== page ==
Friday, August 4, 2017

Chinese Textiles from an Empress Dowager's Lady-In-Waiting

Chinese opera costume

Chinese opera costume
This third article of embroidered clothing from China is a costume worn by Mei Lanfang (1874-1961),    a star of the Beijing Opera known for his graceful portrayals of female characters. In 1949 he became director of the opera and has been credited with introducing the Beijing opera to the United States. He also served as Vice Chair of the China Federation of Literacy and Art Circles. 

This costume and the dragon robe and lady's robe pictured in the previous two posts were part of a collection of Chinese robes given to donors Elwin A. and Ruth Hoy by Princess Der Ling.  Unfortunately, we do not know how she acquired them. 


Der Ling was the daughter of Yu Keng, who served as Chinese minister in Japan and France.  Der Ling received a western education and learned to speak both English and French. When the family returned to China in 1903, the Empress Dowager Cixi invited Der Ling and her sister for a visit then asked them to stay as her ladies-in-waiting. Der Ling also served as interpreter for the Empress Dowager when she received foreign visitors.

At first, Der Ling and her sister wore European -style clothing but eventually the Empress Dowager picked a “lucky day” and declared that henceforth they would wear only Manchu clothing.  In her book, Two Years in the Forbidden City,  Der Ling tells about being presented with a new wardrobe: “The eunuchs brought in three large yellow trays, full of beautiful gowns, shoes, white silk socks, handkerchiefs, bags for nuts, in fact the whole set, including the gu'un dzan (Manchu headdress).  We kowtowed to her and told her we were very much pleased with everything she had given us.  Her Majesty...said to us 'You see I give you one full official dress, … two embroidered gowns, four ordinary gowns for everyday wear, and two gowns for Chi Chen wear (the anniversary of the death of an Emperor or Empress), one sky blue and the other mauve, with very little trimming.' ” (page 152).  We don't know if the red lady-in-waiting robe of the last post was one of these.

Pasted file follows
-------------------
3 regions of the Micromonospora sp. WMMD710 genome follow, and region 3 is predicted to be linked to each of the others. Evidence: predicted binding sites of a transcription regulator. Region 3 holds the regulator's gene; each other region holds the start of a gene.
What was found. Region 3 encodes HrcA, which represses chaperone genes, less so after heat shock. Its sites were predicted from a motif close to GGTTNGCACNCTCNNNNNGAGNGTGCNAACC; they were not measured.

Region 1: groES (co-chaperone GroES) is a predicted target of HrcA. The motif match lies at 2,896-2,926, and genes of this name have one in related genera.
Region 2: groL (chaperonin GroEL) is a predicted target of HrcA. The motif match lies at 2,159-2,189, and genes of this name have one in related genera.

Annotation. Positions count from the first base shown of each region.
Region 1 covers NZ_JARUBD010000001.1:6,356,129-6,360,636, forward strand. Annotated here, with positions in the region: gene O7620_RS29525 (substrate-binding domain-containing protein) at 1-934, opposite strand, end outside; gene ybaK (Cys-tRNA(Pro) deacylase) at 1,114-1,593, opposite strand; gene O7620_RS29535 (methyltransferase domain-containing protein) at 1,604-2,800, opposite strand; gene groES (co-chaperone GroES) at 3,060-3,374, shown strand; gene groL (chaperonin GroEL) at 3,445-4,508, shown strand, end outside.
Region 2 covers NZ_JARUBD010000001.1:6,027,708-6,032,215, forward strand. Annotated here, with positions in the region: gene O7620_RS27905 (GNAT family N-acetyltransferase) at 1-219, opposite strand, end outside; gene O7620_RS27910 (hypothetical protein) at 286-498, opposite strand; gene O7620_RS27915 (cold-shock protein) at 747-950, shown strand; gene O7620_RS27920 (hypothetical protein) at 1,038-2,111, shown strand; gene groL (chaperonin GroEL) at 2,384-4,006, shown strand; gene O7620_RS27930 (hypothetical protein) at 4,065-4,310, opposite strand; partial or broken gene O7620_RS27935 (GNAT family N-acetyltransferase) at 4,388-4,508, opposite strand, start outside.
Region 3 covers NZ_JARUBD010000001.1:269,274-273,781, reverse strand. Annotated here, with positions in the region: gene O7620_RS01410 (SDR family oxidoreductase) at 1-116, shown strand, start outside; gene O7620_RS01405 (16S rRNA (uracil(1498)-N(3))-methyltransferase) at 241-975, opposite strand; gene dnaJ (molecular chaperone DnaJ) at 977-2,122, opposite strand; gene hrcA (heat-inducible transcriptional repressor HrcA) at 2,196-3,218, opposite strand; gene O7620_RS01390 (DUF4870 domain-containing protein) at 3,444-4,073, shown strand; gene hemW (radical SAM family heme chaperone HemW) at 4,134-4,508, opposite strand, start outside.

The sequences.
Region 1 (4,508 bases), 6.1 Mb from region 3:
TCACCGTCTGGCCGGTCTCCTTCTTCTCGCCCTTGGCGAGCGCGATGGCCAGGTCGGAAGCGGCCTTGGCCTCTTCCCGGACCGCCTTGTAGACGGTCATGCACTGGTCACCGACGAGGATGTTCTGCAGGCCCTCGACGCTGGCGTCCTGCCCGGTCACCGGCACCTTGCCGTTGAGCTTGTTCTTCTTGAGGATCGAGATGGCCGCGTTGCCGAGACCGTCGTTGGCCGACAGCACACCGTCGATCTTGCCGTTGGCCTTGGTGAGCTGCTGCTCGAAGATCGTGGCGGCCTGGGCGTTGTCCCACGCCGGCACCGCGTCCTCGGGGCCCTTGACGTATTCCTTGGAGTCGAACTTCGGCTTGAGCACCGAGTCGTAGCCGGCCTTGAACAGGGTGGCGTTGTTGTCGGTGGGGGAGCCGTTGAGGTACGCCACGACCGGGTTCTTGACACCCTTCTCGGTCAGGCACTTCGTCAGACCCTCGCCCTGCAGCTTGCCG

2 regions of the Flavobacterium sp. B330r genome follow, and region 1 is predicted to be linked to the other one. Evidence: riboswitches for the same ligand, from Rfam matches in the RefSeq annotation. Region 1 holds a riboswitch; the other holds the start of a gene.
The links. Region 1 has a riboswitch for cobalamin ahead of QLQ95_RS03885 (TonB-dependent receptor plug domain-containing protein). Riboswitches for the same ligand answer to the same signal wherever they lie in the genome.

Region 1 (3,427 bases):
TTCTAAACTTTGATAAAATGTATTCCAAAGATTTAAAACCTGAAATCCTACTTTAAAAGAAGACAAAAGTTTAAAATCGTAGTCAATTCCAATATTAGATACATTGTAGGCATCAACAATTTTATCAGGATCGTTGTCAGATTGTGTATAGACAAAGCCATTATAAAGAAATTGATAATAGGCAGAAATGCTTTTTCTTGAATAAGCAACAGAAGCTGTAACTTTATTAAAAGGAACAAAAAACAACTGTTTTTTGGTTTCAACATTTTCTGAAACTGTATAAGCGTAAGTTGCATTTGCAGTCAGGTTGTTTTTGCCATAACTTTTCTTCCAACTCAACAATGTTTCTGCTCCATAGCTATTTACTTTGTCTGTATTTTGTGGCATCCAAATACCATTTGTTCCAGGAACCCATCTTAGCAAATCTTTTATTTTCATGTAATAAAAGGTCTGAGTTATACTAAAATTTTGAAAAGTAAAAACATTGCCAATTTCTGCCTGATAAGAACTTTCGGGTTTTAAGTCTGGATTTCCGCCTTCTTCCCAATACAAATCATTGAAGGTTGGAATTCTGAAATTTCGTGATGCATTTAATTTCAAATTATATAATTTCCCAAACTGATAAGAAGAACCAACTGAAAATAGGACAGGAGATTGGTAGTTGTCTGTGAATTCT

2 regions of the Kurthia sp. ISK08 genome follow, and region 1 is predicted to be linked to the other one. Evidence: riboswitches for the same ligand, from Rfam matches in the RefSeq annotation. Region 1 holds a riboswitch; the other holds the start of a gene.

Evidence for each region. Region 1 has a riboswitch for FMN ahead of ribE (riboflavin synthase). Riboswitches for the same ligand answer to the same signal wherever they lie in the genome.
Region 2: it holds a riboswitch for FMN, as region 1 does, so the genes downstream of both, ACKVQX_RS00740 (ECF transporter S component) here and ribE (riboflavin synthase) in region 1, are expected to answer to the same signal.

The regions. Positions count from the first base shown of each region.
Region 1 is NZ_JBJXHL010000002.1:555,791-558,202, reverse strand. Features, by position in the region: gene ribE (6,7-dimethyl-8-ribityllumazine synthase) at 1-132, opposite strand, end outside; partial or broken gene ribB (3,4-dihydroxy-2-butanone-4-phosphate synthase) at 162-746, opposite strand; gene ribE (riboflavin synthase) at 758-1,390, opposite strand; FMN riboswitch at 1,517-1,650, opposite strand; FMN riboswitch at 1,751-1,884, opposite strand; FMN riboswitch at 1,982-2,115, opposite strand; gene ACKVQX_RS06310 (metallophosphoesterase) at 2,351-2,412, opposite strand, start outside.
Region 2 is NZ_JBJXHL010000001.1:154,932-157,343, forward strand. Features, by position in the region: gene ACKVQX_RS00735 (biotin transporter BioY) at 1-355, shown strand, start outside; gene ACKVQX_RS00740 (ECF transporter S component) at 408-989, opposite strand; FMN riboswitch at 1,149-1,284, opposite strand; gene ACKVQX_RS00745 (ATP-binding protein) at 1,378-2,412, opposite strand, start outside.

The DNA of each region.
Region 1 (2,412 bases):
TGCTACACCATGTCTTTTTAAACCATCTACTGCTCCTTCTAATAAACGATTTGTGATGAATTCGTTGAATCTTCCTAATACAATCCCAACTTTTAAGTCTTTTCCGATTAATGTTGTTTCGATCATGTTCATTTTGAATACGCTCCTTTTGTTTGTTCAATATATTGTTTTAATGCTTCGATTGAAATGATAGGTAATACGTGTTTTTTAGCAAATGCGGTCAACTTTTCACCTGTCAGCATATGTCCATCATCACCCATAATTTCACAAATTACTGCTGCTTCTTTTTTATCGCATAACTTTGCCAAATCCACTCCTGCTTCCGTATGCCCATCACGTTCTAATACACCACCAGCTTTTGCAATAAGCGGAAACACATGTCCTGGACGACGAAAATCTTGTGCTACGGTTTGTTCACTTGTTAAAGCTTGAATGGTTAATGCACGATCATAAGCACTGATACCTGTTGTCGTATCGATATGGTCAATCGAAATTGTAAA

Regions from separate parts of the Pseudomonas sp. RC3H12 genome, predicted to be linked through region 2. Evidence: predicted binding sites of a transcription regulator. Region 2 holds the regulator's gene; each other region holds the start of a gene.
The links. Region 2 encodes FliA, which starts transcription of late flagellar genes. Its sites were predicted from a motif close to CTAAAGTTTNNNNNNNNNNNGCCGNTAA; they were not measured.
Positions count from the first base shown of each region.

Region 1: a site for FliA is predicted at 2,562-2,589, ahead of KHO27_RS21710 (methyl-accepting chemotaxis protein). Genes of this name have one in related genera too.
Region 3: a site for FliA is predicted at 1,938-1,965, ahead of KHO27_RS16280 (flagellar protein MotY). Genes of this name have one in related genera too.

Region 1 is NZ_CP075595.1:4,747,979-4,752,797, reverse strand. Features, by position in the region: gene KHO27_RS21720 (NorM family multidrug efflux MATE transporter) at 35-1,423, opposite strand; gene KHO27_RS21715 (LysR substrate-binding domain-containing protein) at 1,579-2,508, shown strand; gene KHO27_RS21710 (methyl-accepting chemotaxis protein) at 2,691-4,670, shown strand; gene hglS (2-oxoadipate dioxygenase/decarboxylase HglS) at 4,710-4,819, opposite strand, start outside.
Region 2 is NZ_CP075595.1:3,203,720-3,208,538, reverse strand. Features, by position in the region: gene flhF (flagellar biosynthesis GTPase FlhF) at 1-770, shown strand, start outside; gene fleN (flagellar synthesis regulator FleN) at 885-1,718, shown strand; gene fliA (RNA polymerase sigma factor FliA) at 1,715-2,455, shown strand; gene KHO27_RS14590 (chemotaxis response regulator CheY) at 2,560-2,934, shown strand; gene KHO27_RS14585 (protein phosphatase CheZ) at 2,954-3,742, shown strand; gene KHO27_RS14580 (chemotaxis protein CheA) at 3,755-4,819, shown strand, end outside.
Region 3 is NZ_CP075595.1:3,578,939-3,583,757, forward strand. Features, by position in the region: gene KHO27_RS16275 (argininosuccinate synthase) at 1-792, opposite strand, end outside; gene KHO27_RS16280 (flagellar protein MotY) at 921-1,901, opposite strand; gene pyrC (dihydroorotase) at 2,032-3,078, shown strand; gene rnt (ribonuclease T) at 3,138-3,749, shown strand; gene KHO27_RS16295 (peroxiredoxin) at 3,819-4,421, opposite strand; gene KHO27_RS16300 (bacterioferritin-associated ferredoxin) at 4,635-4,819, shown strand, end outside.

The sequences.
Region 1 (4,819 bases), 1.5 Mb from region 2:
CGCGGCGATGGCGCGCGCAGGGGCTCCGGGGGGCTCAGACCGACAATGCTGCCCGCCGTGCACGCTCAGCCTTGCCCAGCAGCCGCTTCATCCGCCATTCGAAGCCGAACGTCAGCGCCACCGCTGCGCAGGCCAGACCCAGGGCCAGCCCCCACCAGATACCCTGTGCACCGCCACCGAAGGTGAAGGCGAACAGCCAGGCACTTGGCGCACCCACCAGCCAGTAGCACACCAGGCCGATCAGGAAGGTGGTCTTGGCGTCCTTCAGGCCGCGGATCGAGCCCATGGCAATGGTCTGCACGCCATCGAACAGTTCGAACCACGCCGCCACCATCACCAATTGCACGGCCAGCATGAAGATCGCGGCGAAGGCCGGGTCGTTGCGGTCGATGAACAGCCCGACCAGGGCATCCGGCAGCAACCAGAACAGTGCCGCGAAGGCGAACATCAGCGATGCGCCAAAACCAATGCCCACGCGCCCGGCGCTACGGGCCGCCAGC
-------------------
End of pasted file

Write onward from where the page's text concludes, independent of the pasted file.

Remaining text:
The Empress Dowager also conferred the honorary title of “Princess” on Der Ling.

In 1905, Der Ling left the court to accompany her father to Singapore for medical treatment.  While there, she met and married American Thaddeus C. White, an act which prevented her return to court.  She went on to write a total of eight books and teach Chinese at the University of California at Berkeley until she was killed in an accident in 1944.


By Martha Fraundorf, Volunteer for Benton County Historical Society, Philomath, Oregon



2 comments:

  1. Fascinating! Thanks for sharing these photos and research, Martha.

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  2. Princess Der Ling's book is available as a free audio download at https://archive.org/details/forbidden_city_0902_librivox

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